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New Delhi: When the Narendra Modi government introduced a new set of regulations earlier this year to make big social media companies more accountable, the accompanying political rhetoric concentrated on putting power back in the hands of ordinary Indians.
“Lack of transparency and absence of robust grievance redressal mechanisms have left the users totally dependent on the whims and fancies of social media platforms,” the main Press Information Bureau release noted.
“Often it has been seen that a user who has spent his time, energy and money in developing a social media profile is left with no remedies in case that profile is restricted or removed by the platform without giving any opportunity to be heard.”
A key part of the new ‘IT Rules’ – officially referred to as the Information Technology (Intermediary Guidelines and Digital Media Ethics Code) Rules 2021 – involves setting deadlines for a company’s resident grievance officer to acknowledge and dispose of a user’s grievance.
The regulations also require the bigger social media platforms to publish monthly compliance reports that mention the “details of complaints received and action taken thereon” – thus providing the public with a key source of data.
Just how many people are upset enough to lodge a grievance? Initial data shows that for most companies there are a few hundred complaints every month, a tiny fraction of the millions of Indians that are on these platforms.
Most companies have published two compliance reports so far, each roughly covering the May-June 2021 and June-July 2021 periods.
As the table below shows, most companies receive less than 1,000 complaints per month.
At one end of the spectrum, there is Twitter, whose influence on Indian political discourse and the 24×7 news cycle has always outstripped its user base. The social media platform received only 94 user grievances between May 26, 2021 and June 25, 2021, which increased to 187 in the second compliance report (June 26-July 25, 2021).
Other companies like Facebook – and its two group firms, WhatsApp and Instagram – received anywhere between 250 to 1,500 complaints.
At the other end of the spectrum though is Google, which appears to be a sharp outlier, topping the charts with 36,265 complaints received from June 1, 2021 to June 30, 2021 and 36,934 received from July 1, 2021 to July 31, 2021.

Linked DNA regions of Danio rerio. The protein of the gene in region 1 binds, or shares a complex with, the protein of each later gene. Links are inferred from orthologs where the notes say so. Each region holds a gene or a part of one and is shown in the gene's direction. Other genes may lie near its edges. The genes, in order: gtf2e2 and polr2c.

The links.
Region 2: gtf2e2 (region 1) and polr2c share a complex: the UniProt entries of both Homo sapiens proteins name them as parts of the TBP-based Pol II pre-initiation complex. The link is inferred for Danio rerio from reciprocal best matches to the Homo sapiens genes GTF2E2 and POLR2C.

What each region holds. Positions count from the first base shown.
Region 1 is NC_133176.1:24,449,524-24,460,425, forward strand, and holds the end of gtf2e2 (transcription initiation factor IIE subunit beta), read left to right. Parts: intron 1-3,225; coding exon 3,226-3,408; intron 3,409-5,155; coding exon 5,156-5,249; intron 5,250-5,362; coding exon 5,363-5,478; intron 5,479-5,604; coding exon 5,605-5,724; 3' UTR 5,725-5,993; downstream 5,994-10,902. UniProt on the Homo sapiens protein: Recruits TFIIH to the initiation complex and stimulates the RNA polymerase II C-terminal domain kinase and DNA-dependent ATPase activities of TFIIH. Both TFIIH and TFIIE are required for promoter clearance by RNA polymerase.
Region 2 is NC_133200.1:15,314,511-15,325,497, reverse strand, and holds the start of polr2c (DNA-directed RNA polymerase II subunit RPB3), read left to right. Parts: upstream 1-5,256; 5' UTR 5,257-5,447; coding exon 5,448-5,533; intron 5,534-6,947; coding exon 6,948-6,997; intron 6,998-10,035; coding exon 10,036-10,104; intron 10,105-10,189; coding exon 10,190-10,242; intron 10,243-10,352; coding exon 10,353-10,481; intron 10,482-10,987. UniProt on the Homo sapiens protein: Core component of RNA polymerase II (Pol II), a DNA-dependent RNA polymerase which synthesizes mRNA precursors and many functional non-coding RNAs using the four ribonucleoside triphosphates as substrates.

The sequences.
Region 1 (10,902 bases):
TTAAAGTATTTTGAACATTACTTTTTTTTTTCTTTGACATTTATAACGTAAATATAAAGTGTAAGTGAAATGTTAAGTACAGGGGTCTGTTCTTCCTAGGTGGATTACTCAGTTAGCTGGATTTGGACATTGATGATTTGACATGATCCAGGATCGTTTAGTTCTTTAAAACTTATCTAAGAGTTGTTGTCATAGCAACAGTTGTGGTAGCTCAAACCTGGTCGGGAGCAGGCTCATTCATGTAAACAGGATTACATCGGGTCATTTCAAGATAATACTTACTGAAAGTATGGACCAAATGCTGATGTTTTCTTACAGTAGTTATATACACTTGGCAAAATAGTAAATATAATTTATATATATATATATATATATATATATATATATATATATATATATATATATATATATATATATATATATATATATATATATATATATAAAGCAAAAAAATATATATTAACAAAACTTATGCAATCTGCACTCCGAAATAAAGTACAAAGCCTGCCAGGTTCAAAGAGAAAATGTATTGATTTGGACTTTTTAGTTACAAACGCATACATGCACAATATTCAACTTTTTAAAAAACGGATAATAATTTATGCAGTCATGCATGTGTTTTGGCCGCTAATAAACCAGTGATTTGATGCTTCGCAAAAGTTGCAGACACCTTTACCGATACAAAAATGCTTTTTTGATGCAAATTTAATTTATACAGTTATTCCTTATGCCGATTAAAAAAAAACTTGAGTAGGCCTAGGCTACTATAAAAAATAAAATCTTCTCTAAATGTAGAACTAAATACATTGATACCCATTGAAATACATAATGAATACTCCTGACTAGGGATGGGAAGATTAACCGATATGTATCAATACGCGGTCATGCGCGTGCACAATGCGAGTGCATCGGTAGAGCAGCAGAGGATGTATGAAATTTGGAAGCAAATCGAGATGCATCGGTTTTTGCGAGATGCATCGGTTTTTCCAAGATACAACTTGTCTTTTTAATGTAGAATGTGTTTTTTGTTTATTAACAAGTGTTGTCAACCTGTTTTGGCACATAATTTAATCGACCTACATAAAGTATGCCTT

However, a breakdown of Google’s complaints (which includes YouTube) shows that an overwhelming majority (over 95%) relate to either ‘copyright’ or ‘trademark’ issues – implying they have been filed by lawyers of businesses or creative professionals.
A company like Facebook, however, receives more personal complaints – or in other words, more along the lines of what the IT ministry envisaged that common users would have grievances about.
As the table below shows, the social media platform received 80 reports of users wanting content taken down that showed them nude or partially nude or in a sexual act, while 146 reports were received by users complaining of “bullying or harassment”.
How to view the reports?
While parsing this new data, it is important to keep in mind that the earlier version of India’s intermediary rules (in effect since 2011) also included a clause for a grievance officer who had to address and dispose of complaints within a month’s time.
The new rules speed up this process quite a bit – grievance officers now have just 24 hours to acknowledge they have received a user’s complaint and have 15 days for disposal of the complaint.
But more importantly, the new rules also came with a lot more publicity in terms of media attention and press conferences by top ruling party politicians. The publicity blitz that the new rules received may have convinced some that it would bring about a torrent of user complaints.
That clearly hasn’t happened, although these are still early months and the bigger social media platforms may end up processing a lot more grievances as users become more aware and comfortable with the process. Also, for some categories of complaints (such as those dealing with nudity or sexual abuse), more responsive action is always welcome irrespective of the number of complaints.
Nevertheless, the data and the future trajectory of user complaints does provide fodder for debate.
For instance, one of the more hotly debated issues on ‘Indian Twitter’ is the manner in which the company hands out account suspensions. Twitter’s compliance report for June-July 2021 says that it processed only 67 appeals relating to account suspensions. Out of this, the company overturned 24 suspensions “based on the specifics of the situation”, while the other accounts remain suspended. Is that a lot? Or is it too little to warrant the amount of attention that it gets? Or is it irrelevant because account suspensions are only noticed throughout the community when it affects a few notable users?